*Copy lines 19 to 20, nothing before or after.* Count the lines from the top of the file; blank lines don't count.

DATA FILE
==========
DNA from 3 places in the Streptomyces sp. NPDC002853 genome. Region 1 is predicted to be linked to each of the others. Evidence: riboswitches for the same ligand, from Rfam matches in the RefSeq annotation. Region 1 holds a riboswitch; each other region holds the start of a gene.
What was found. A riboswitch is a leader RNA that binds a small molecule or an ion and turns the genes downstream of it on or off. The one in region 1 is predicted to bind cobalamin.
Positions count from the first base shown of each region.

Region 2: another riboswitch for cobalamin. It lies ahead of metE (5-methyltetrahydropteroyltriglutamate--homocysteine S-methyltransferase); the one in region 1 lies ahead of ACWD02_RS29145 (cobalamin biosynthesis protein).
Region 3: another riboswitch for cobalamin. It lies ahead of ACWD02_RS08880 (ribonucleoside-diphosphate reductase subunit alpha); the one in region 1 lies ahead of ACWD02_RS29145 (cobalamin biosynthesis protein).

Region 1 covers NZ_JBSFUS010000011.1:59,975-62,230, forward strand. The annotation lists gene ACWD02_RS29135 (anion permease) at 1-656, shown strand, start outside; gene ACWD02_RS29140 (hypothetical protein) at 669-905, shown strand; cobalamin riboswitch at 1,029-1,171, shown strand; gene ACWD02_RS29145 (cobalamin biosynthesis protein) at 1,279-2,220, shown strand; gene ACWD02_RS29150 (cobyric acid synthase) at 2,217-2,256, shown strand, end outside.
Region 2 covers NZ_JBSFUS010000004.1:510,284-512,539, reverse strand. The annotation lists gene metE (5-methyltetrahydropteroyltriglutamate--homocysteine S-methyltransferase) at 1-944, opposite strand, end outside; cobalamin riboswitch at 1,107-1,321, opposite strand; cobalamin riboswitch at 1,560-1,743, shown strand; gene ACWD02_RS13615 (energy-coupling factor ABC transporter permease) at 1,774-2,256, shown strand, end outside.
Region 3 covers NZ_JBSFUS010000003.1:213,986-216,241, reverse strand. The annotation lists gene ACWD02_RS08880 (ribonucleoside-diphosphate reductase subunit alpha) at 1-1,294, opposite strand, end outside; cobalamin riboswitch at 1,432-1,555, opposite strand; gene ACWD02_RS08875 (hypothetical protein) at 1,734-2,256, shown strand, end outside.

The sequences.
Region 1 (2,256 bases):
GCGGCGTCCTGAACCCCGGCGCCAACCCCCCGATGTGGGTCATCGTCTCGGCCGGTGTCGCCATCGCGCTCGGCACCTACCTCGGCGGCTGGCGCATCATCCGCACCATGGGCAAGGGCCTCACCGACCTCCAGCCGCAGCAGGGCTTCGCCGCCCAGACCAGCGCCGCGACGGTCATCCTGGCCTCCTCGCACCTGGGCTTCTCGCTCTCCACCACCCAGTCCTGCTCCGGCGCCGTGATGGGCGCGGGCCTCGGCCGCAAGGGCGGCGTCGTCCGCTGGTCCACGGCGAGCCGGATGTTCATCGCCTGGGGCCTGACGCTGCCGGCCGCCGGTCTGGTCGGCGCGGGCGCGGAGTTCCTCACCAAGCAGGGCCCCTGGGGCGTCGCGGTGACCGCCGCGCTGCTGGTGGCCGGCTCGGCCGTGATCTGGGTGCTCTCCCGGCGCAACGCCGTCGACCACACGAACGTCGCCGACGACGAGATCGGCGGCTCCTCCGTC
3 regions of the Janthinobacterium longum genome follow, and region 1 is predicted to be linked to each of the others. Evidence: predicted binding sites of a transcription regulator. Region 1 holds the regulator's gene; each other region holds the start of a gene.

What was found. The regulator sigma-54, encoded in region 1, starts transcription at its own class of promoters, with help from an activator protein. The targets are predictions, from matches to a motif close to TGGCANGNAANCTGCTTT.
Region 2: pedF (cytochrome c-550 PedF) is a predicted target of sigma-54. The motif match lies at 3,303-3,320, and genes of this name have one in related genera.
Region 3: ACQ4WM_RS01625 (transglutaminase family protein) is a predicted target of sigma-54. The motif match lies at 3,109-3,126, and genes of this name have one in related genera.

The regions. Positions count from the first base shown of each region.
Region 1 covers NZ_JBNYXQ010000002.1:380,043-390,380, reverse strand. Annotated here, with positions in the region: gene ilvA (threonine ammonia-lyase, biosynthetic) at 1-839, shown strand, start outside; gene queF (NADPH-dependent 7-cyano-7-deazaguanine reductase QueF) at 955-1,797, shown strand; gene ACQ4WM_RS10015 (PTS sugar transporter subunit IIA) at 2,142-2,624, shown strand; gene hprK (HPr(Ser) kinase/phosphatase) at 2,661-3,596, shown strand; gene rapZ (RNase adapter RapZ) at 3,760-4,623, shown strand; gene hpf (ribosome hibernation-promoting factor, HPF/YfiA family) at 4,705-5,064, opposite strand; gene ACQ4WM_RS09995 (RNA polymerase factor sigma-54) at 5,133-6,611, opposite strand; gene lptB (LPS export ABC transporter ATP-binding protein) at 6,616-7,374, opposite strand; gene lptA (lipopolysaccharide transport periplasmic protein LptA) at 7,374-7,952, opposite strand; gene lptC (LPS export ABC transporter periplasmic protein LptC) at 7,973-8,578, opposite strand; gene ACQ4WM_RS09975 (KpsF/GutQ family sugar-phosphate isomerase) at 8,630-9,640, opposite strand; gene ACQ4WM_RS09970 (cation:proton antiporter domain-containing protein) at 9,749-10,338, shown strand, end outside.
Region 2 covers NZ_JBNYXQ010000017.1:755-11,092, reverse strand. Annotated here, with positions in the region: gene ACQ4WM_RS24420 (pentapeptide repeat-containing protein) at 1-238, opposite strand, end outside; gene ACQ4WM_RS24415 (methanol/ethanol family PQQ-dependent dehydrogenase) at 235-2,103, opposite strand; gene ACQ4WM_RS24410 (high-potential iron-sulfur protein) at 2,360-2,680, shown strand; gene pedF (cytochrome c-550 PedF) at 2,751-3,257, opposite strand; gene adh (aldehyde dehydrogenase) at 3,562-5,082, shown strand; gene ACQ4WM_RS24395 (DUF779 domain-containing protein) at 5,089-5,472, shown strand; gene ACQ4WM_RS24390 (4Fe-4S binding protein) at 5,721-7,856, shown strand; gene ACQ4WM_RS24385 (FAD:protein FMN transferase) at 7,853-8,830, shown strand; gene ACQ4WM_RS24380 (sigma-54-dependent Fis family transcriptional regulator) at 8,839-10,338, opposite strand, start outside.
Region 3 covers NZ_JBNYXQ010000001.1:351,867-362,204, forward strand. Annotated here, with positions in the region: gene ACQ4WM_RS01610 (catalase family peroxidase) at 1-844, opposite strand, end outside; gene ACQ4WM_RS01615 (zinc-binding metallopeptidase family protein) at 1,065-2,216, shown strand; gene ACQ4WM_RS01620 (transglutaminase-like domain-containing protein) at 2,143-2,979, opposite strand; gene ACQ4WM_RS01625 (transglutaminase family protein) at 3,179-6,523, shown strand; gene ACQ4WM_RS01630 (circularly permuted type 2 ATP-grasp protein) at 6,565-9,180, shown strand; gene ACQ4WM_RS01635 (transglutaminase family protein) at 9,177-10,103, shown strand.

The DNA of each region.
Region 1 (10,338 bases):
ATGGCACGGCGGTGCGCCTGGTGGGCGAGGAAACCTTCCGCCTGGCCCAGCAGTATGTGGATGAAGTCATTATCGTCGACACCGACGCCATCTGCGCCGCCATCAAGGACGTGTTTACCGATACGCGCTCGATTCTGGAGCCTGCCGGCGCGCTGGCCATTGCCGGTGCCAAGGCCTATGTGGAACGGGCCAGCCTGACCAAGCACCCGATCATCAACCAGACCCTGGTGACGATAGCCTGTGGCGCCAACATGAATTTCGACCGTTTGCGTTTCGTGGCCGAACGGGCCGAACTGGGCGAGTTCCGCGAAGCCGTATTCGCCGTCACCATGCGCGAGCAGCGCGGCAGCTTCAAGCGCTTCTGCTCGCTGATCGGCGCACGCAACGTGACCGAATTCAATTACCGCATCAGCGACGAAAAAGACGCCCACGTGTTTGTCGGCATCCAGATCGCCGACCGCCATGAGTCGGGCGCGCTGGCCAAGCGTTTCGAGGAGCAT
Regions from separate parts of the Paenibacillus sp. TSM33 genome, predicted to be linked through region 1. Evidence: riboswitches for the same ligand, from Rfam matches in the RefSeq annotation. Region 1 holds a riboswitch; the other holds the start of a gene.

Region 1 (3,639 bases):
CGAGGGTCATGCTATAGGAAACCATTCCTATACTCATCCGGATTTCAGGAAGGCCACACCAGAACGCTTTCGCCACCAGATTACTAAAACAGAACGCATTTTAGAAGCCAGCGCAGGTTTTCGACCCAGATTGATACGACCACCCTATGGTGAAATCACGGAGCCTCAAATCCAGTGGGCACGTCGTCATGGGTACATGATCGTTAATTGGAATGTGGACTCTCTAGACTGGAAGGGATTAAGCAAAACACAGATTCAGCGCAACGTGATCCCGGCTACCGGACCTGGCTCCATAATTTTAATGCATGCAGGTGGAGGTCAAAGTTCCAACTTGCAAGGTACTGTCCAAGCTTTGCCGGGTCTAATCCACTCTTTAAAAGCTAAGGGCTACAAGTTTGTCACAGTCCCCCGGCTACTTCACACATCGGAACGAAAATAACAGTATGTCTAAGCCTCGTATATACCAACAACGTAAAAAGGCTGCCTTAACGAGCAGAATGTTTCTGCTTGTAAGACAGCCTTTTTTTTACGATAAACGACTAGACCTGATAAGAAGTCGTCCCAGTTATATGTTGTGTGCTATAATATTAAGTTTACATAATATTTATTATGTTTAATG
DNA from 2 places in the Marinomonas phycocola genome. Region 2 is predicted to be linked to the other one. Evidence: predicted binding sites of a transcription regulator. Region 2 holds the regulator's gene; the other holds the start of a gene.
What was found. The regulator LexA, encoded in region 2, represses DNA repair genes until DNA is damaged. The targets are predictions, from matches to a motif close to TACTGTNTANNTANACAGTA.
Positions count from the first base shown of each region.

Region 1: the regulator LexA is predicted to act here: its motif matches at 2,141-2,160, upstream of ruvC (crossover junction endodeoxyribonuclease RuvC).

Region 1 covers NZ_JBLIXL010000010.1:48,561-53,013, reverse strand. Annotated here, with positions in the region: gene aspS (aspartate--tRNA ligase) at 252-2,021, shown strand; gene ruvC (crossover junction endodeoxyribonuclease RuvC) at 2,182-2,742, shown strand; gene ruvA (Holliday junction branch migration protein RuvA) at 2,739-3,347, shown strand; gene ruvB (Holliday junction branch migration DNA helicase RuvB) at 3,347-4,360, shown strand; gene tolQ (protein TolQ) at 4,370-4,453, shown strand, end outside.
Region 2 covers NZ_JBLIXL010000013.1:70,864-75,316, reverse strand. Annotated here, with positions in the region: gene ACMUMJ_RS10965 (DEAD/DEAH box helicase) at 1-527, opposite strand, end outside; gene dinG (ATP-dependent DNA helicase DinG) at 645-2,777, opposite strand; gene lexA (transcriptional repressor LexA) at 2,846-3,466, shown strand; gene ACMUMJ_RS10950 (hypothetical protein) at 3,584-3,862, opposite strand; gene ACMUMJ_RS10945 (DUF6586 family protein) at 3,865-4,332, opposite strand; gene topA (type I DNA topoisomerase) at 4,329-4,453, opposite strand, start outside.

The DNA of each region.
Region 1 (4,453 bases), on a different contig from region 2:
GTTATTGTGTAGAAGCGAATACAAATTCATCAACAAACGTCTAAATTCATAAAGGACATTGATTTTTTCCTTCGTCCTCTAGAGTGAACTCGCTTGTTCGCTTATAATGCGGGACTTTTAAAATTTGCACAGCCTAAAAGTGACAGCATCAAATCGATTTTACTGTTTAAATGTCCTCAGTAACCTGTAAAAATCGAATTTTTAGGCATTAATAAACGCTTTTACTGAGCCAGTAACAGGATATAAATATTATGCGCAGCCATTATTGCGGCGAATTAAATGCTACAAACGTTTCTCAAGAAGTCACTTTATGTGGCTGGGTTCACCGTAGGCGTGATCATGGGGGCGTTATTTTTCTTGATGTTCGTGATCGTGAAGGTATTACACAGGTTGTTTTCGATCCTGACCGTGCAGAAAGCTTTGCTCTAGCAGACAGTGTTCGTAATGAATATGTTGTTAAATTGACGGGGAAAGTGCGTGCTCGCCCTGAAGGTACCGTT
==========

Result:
Region 3 covers NZ_JBNYXQ010000001.1:351,867-362,204, forward strand. Annotated here, with positions in the region: gene ACQ4WM_RS01610 (catalase family peroxidase) at 1-844, opposite strand, end outside; gene ACQ4WM_RS01615 (zinc-binding metallopeptidase family protein) at 1,065-2,216, shown strand; gene ACQ4WM_RS01620 (transglutaminase-like domain-containing protein) at 2,143-2,979, opposite strand; gene ACQ4WM_RS01625 (transglutaminase family protein) at 3,179-6,523, shown strand; gene ACQ4WM_RS01630 (circularly permuted type 2 ATP-grasp protein) at 6,565-9,180, shown strand; gene ACQ4WM_RS01635 (transglutaminase family protein) at 9,177-10,103, shown strand.

The DNA of each region.